When we got to the ticket office we discovered that this wasn’t the only flight that had been cancelled for this airline, all of the passengers from another two flights were already ahead of us. The queue was huge and there were only a couple of desks. I joined the back of the queue and waited. There was a mum, baby and little girl in front of me. The little girl had picked up on the idea that this was something unusual and she thought it was an adventure. “Mummy this is exciting”. They had a lot of travelling left to do and Munich was only the first step in their journey. Mum wasn’t at all convinced, I smiled at the different perspective.

G.K. Chesterton once said:

“An adventure is only an inconvenience rightly considered. An inconvenience is only an adventure wrongly considered.”

After standing for several minutes in one queue those of us without connecting flights were ushered into a different queue. This new queue was just as long as the old one and going absolutely nowhere. A couple of hours had passed since our flight had been cancelled. Occasionally someone would go to the desk and sometimes they would leave holding a piece of paper; sometimes they would approach the desk and then re-join the queue. Behind me was an American gentleman who was a salesman. He had all sorts of sales meetings lined up for the following day in Frankfurt. In front were some German businessmen on their way to Dusseldorf. A community spirit was starting to build.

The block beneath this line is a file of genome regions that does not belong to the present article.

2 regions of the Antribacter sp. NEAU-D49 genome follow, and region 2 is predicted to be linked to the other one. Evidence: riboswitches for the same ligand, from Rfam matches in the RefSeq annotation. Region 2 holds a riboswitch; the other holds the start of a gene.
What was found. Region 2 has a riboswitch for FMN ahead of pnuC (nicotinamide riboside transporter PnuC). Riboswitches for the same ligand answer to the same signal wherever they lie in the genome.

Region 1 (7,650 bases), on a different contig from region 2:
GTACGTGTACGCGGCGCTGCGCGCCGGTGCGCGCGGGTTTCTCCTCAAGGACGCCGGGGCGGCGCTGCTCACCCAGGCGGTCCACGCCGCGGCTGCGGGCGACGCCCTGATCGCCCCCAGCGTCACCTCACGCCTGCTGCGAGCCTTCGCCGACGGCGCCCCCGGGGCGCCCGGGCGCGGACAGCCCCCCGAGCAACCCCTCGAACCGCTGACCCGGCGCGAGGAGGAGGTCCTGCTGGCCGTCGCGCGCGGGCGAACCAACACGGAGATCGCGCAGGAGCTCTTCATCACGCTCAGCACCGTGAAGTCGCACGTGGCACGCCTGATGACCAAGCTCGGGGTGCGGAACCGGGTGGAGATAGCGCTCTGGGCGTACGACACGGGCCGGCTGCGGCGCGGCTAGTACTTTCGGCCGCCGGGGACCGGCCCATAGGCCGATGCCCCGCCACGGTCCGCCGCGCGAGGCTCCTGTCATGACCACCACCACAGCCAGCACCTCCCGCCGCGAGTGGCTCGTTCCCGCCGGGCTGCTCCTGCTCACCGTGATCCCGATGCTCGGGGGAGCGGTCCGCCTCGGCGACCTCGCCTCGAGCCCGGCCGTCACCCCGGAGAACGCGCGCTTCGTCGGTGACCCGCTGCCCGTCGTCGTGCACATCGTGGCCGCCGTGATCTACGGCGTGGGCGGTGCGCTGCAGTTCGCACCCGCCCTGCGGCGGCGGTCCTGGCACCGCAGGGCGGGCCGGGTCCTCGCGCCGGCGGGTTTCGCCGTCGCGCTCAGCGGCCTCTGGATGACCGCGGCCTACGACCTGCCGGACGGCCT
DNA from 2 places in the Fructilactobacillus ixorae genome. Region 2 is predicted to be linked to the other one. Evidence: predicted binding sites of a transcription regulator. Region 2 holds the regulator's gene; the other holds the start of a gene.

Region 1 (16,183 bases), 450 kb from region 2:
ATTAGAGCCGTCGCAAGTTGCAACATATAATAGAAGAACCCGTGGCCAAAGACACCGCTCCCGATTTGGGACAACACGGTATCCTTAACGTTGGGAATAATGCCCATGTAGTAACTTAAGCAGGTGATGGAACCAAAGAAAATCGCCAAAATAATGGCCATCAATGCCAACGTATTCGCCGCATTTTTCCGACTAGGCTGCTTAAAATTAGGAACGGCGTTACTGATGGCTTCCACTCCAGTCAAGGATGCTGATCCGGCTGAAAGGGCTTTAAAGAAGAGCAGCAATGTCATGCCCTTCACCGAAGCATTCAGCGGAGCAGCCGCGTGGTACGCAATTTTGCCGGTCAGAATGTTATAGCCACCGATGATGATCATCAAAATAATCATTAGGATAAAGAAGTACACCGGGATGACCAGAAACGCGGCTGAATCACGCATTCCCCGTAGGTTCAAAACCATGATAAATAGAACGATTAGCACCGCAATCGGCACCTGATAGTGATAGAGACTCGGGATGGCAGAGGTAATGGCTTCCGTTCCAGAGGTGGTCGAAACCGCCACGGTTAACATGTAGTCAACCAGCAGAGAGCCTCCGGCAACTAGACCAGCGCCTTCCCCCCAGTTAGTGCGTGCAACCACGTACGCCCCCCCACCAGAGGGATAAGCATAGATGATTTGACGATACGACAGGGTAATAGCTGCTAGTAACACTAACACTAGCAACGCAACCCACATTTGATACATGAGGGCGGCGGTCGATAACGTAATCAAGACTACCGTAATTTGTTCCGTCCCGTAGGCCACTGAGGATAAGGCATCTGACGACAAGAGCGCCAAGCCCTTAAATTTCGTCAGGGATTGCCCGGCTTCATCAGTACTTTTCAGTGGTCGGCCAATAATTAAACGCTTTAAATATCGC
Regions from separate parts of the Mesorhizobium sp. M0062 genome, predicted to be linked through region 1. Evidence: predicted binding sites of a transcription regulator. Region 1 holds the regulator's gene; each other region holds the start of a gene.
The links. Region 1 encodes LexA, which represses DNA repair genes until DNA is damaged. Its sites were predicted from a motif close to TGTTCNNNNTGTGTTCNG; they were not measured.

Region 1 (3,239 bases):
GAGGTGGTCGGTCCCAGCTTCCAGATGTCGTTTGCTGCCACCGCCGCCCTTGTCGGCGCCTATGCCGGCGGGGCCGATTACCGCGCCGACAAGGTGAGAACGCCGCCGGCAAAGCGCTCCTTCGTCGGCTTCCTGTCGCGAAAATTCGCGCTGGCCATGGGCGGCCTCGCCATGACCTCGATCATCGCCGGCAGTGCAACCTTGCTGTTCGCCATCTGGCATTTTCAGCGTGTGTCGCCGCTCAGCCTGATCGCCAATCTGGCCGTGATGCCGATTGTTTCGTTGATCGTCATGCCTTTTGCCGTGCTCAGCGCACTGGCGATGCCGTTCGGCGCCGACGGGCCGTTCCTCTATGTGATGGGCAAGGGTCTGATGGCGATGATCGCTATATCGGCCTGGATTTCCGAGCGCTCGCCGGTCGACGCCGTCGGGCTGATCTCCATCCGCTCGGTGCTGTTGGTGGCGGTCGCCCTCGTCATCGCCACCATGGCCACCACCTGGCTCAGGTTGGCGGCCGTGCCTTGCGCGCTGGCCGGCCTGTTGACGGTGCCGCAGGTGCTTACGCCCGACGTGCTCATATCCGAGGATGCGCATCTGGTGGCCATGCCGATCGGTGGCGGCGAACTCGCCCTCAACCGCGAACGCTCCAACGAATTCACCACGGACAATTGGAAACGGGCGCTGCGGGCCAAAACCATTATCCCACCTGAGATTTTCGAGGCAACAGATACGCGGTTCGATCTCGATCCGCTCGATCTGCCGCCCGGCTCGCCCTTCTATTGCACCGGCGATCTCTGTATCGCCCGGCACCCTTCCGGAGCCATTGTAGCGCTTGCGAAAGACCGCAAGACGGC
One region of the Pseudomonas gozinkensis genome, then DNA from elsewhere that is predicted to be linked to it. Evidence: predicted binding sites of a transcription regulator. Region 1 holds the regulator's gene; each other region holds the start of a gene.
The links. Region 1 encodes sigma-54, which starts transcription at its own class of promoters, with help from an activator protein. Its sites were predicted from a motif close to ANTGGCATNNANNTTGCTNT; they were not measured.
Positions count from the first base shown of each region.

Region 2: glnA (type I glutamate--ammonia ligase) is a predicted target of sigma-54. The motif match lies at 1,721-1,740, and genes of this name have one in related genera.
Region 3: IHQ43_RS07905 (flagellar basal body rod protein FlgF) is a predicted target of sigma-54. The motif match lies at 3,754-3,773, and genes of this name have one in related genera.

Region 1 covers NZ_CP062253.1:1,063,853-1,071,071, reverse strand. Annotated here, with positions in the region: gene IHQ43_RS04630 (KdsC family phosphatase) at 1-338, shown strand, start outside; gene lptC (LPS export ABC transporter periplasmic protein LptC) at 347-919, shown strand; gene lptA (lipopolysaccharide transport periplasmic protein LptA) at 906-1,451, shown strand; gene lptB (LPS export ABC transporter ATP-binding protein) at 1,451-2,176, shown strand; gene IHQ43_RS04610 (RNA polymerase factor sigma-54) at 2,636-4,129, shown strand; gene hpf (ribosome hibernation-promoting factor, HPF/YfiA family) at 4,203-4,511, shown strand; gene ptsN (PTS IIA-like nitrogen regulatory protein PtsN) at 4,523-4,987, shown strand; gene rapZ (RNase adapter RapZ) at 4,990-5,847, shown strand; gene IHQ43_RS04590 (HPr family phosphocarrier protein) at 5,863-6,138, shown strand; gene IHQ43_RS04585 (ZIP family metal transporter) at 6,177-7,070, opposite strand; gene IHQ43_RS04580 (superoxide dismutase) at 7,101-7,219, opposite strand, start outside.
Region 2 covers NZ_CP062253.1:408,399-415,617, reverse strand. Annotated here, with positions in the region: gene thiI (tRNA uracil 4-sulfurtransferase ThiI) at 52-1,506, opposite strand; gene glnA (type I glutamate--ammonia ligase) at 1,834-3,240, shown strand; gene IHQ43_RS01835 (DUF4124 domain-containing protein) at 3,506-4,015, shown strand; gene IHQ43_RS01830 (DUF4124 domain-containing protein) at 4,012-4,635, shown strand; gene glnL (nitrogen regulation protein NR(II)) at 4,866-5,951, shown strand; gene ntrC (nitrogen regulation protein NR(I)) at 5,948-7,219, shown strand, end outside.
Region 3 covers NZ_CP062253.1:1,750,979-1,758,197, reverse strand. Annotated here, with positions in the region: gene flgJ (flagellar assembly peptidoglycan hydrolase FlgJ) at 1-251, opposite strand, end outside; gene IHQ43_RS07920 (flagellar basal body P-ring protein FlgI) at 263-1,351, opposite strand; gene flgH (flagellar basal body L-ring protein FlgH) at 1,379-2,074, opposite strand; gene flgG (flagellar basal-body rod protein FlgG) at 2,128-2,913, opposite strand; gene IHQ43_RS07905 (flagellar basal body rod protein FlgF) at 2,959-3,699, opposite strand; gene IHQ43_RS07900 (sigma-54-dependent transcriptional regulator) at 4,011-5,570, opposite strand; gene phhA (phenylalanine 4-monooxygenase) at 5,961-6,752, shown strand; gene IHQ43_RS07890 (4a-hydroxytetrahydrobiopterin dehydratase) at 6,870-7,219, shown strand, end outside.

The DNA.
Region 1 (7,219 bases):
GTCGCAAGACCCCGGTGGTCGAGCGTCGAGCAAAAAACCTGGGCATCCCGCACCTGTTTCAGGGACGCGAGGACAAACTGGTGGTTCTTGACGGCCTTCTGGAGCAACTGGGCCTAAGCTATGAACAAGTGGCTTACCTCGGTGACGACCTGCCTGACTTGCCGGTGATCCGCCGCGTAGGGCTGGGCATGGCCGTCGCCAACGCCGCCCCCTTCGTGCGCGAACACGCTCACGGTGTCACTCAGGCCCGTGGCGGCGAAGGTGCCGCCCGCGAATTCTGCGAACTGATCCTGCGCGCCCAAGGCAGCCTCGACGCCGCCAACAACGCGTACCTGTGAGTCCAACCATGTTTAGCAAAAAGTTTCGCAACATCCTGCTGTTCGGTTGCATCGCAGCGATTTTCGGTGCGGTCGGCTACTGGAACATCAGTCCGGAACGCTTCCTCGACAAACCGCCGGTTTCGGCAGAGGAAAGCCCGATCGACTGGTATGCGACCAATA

A ripple of excitement passed along the line: “Anyone for Dusseldorf come this way.” Off went the German businessmen with smiles on their faces like prisoners released. The American salesman and I started spontaneously celebrating each little bit of progress. We applauded everyone who was liberated from the queue, we gave a little cheer at every inch of progress towards the desk. People around us started joining in. It helped to make the many minutes pass quite pleasantly.